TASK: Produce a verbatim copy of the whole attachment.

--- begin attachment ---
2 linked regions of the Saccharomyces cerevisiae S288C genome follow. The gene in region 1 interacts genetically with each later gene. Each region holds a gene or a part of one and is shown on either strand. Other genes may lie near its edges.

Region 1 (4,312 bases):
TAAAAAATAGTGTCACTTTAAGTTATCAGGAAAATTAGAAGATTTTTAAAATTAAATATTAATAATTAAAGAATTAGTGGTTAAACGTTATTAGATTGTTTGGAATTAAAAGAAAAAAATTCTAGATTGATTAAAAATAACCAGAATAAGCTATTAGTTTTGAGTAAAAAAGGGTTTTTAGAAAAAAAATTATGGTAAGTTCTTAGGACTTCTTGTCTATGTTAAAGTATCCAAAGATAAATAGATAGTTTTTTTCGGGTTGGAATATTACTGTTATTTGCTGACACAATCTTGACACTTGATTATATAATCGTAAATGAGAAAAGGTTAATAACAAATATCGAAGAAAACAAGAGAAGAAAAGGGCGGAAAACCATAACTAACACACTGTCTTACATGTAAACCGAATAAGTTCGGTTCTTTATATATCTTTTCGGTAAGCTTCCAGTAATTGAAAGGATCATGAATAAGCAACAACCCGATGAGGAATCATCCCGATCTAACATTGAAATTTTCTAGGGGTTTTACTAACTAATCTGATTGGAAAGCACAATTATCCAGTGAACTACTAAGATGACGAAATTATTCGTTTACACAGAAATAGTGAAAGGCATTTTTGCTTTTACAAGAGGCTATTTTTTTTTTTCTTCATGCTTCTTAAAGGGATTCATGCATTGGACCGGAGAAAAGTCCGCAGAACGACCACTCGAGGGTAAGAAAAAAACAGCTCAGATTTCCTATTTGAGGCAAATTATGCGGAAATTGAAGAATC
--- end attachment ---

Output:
2 linked regions of the Saccharomyces cerevisiae S288C genome follow. The gene in region 1 interacts genetically with each later gene. Each region holds a gene or a part of one and is shown on either strand. Other genes may lie near its edges.

Region 1 (4,312 bases):
TAAAAAATAGTGTCACTTTAAGTTATCAGGAAAATTAGAAGATTTTTAAAATTAAATATTAATAATTAAAGAATTAGTGGTTAAACGTTATTAGATTGTTTGGAATTAAAAGAAAAAAATTCTAGATTGATTAAAAATAACCAGAATAAGCTATTAGTTTTGAGTAAAAAAGGGTTTTTAGAAAAAAAATTATGGTAAGTTCTTAGGACTTCTTGTCTATGTTAAAGTATCCAAAGATAAATAGATAGTTTTTTTCGGGTTGGAATATTACTGTTATTTGCTGACACAATCTTGACACTTGATTATATAATCGTAAATGAGAAAAGGTTAATAACAAATATCGAAGAAAACAAGAGAAGAAAAGGGCGGAAAACCATAACTAACACACTGTCTTACATGTAAACCGAATAAGTTCGGTTCTTTATATATCTTTTCGGTAAGCTTCCAGTAATTGAAAGGATCATGAATAAGCAACAACCCGATGAGGAATCATCCCGATCTAACATTGAAATTTTCTAGGGGTTTTACTAACTAATCTGATTGGAAAGCACAATTATCCAGTGAACTACTAAGATGACGAAATTATTCGTTTACACAGAAATAGTGAAAGGCATTTTTGCTTTTACAAGAGGCTATTTTTTTTTTTCTTCATGCTTCTTAAAGGGATTCATGCATTGGACCGGAGAAAAGTCCGCAGAACGACCACTCGAGGGTAAGAAAAAAACAGCTCAGATTTCCTATTTGAGGCAAATTATGCGGAAATTGAAGAATC